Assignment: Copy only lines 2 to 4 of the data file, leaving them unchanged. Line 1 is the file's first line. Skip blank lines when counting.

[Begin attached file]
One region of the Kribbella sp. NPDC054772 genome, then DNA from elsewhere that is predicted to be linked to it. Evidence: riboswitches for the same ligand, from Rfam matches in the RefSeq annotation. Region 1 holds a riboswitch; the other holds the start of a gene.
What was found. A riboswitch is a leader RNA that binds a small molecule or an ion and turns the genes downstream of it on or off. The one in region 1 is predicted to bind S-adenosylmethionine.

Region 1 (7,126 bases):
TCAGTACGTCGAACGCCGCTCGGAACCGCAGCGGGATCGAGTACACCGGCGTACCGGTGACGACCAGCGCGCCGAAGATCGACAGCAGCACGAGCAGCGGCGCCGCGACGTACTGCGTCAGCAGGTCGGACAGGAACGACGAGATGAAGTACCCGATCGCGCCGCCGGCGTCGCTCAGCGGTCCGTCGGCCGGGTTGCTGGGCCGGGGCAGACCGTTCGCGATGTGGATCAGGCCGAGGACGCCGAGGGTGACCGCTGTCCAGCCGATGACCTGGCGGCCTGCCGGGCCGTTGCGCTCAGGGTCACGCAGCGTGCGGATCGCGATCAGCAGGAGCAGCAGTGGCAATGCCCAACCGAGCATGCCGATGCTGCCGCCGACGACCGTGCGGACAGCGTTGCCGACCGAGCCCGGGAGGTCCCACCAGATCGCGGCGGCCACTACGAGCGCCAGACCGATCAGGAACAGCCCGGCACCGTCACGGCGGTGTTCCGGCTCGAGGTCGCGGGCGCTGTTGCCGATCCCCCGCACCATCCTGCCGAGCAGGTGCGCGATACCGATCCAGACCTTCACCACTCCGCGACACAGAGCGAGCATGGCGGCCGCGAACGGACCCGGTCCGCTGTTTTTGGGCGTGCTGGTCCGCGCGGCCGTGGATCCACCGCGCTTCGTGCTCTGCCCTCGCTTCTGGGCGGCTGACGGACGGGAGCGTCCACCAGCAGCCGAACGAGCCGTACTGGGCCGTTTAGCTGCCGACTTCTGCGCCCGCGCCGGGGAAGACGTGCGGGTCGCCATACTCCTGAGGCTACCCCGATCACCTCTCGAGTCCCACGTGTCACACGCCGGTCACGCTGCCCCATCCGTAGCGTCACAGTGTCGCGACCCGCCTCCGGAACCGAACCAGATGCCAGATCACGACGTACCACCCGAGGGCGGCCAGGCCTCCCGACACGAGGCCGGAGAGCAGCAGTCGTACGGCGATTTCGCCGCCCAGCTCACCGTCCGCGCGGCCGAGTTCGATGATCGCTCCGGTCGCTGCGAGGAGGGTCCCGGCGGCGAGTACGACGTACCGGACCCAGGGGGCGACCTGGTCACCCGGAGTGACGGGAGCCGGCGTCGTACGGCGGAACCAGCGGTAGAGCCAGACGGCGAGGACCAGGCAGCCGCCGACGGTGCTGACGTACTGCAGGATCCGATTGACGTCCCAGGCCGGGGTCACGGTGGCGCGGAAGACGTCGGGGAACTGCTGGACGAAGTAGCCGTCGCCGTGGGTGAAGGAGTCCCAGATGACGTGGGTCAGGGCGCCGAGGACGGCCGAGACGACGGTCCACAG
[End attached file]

What was found. A riboswitch is a leader RNA that binds a small molecule or an ion and turns the genes downstream of it on or off. The one in region 1 is predicted to bind S-adenosylmethionine.

Region 1 (7,126 bases):
TCAGTACGTCGAACGCCGCTCGGAACCGCAGCGGGATCGAGTACACCGGCGTACCGGTGACGACCAGCGCGCCGAAGATCGACAGCAGCACGAGCAGCGGCGCCGCGACGTACTGCGTCAGCAGGTCGGACAGGAACGACGAGATGAAGTACCCGATCGCGCCGCCGGCGTCGCTCAGCGGTCCGTCGGCCGGGTTGCTGGGCCGGGGCAGACCGTTCGCGATGTGGATCAGGCCGAGGACGCCGAGGGTGACCGCTGTCCAGCCGATGACCTGGCGGCCTGCCGGGCCGTTGCGCTCAGGGTCACGCAGCGTGCGGATCGCGATCAGCAGGAGCAGCAGTGGCAATGCCCAACCGAGCATGCCGATGCTGCCGCCGACGACCGTGCGGACAGCGTTGCCGACCGAGCCCGGGAGGTCCCACCAGATCGCGGCGGCCACTACGAGCGCCAGACCGATCAGGAACAGCCCGGCACCGTCACGGCGGTGTTCCGGCTCGAGGTCGCGGGCGCTGTTGCCGATCCCCCGCACCATCCTGCCGAGCAGGTGCGCGATACCGATCCAGACCTTCACCACTCCGCGACACAGAGCGAGCATGGCGGCCGCGAACGGACCCGGTCCGCTGTTTTTGGGCGTGCTGGTCCGCGCGGCCGTGGATCCACCGCGCTTCGTGCTCTGCCCTCGCTTCTGGGCGGCTGACGGACGGGAGCGTCCACCAGCAGCCGAACGAGCCGTACTGGGCCGTTTAGCTGCCGACTTCTGCGCCCGCGCCGGGGAAGACGTGCGGGTCGCCATACTCCTGAGGCTACCCCGATCACCTCTCGAGTCCCACGTGTCACACGCCGGTCACGCTGCCCCATCCGTAGCGTCACAGTGTCGCGACCCGCCTCCGGAACCGAACCAGATGCCAGATCACGACGTACCACCCGAGGGCGGCCAGGCCTCCCGACACGAGGCCGGAGAGCAGCAGTCGTACGGCGATTTCGCCGCCCAGCTCACCGTCCGCGCGGCCGAGTTCGATGATCGCTCCGGTCGCTGCGAGGAGGGTCCCGGCGGCGAGTACGACGTACCGGACCCAGGGGGCGACCTGGTCACCCGGAGTGACGGGAGCCGGCGTCGTACGGCGGAACCAGCGGTAGAGCCAGACGGCGAGGACCAGGCAGCCGCCGACGGTGCTGACGTACTGCAGGATCCGATTGACGTCCCAGGCCGGGGTCACGGTGGCGCGGAAGACGTCGGGGAACTGCTGGACGAAGTAGCCGTCGCCGTGGGTGAAGGAGTCCCAGATGACGTGGGTCAGGGCGCCGAGGACGGCCGAGACGACGGTCCACAG